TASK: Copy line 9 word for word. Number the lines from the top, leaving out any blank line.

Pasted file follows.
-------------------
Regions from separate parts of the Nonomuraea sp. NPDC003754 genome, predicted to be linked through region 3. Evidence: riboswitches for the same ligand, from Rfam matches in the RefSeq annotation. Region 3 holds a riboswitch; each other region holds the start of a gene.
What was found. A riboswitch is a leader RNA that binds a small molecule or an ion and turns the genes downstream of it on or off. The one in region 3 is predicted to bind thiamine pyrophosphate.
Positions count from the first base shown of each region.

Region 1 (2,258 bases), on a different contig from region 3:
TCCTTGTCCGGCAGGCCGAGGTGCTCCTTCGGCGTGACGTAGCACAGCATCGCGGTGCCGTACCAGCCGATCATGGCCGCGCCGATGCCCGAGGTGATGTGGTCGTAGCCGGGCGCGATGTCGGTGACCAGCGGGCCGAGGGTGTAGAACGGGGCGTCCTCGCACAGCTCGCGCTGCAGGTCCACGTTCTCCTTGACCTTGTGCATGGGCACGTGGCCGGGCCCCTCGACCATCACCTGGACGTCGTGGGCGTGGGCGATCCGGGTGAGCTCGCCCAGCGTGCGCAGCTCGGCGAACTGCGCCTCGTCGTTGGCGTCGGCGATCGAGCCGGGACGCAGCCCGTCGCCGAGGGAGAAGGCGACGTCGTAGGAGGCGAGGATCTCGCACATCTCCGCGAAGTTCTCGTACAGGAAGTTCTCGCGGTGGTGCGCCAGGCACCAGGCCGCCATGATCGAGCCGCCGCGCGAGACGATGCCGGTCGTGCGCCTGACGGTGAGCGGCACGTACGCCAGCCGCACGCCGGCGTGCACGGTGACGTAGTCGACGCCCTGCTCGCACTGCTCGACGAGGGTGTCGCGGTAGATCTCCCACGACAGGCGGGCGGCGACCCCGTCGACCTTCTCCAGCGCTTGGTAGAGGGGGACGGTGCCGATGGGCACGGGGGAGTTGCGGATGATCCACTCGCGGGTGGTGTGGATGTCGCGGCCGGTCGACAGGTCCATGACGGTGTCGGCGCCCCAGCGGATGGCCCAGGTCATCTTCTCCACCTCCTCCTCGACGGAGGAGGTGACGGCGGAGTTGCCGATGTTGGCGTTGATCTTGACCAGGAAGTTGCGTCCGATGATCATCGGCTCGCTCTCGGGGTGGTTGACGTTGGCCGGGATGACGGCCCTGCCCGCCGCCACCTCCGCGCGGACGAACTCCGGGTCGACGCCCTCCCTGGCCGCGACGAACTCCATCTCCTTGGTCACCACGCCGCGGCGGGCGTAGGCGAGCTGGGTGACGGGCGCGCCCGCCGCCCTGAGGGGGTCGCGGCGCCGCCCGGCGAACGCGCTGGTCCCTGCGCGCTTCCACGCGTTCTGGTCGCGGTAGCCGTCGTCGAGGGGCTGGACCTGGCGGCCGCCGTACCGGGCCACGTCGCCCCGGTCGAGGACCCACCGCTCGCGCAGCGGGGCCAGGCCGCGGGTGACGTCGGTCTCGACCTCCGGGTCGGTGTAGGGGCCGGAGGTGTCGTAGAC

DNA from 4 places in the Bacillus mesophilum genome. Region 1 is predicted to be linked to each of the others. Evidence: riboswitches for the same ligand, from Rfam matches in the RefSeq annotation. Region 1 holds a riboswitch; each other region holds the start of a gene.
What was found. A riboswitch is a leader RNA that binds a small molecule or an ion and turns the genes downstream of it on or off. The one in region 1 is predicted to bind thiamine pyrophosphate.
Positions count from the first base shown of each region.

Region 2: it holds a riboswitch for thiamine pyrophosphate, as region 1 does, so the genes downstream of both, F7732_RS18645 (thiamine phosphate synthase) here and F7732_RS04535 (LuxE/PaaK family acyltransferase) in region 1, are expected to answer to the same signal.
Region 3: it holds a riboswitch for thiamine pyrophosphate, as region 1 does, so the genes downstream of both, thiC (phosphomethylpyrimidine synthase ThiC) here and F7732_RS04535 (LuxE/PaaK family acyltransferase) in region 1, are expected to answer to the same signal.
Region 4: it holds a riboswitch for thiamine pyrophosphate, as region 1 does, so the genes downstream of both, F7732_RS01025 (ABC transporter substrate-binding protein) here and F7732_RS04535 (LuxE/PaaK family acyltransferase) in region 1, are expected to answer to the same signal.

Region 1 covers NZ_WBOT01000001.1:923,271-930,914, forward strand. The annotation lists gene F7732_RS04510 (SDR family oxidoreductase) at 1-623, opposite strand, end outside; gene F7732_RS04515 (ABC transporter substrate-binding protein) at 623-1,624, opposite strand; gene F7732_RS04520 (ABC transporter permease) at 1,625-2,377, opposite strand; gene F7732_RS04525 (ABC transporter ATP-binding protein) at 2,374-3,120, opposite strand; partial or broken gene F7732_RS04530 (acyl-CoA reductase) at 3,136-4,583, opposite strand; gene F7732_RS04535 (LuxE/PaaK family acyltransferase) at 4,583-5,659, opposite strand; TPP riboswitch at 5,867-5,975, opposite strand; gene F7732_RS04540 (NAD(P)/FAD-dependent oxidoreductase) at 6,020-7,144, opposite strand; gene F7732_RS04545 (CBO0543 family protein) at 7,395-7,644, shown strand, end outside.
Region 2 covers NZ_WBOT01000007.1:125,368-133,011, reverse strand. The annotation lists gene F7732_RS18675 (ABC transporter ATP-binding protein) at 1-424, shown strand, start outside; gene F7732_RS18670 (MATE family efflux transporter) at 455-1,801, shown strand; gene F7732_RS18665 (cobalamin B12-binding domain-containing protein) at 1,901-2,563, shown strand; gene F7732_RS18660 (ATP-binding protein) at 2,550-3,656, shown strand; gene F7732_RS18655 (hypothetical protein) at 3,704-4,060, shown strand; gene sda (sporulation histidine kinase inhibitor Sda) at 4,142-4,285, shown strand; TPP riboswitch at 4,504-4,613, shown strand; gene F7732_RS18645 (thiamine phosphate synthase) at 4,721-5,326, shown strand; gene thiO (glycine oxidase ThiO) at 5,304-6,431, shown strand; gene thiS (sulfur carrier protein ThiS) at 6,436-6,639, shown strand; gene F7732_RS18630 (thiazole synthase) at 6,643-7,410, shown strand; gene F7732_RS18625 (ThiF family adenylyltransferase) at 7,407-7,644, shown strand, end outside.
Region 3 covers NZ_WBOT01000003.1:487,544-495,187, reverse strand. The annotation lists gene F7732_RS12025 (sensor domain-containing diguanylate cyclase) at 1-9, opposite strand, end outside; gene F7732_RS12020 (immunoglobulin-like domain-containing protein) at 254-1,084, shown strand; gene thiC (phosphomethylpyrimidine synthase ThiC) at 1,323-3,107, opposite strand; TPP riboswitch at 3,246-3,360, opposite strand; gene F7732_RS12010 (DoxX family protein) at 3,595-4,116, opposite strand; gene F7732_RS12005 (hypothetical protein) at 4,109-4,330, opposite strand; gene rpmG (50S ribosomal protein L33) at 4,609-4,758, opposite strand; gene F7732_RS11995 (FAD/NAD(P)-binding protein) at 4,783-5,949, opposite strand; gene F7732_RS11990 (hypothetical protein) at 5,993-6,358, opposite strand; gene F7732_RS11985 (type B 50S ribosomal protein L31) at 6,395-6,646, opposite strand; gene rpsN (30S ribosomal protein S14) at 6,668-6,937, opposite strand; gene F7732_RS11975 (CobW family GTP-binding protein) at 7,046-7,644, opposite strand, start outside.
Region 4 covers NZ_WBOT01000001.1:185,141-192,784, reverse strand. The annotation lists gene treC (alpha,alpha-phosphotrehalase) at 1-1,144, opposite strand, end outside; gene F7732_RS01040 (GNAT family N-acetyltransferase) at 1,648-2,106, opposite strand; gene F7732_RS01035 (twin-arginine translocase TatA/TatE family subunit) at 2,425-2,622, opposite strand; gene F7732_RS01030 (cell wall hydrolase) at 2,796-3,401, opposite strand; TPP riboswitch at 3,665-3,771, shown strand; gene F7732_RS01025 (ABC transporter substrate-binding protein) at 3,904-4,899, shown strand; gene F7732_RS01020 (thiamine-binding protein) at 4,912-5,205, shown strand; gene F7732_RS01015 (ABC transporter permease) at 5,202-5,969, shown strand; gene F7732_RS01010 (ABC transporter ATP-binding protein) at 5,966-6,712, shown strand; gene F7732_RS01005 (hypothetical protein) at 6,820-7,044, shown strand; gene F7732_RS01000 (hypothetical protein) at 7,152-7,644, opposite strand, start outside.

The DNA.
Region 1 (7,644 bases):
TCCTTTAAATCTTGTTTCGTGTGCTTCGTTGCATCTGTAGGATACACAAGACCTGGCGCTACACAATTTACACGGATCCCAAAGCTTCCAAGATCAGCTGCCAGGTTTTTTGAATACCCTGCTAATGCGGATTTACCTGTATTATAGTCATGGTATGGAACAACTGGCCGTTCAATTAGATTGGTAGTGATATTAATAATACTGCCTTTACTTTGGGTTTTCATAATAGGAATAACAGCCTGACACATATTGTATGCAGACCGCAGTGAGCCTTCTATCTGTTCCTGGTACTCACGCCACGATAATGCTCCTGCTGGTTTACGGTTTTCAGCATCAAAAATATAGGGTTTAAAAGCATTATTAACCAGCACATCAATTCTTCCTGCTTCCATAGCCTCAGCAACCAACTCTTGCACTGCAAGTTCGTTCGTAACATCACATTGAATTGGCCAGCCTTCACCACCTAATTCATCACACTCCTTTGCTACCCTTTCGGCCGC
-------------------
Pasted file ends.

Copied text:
Region 2: it holds a riboswitch for thiamine pyrophosphate, as region 1 does, so the genes downstream of both, F7732_RS18645 (thiamine phosphate synthase) here and F7732_RS04535 (LuxE/PaaK family acyltransferase) in region 1, are expected to answer to the same signal.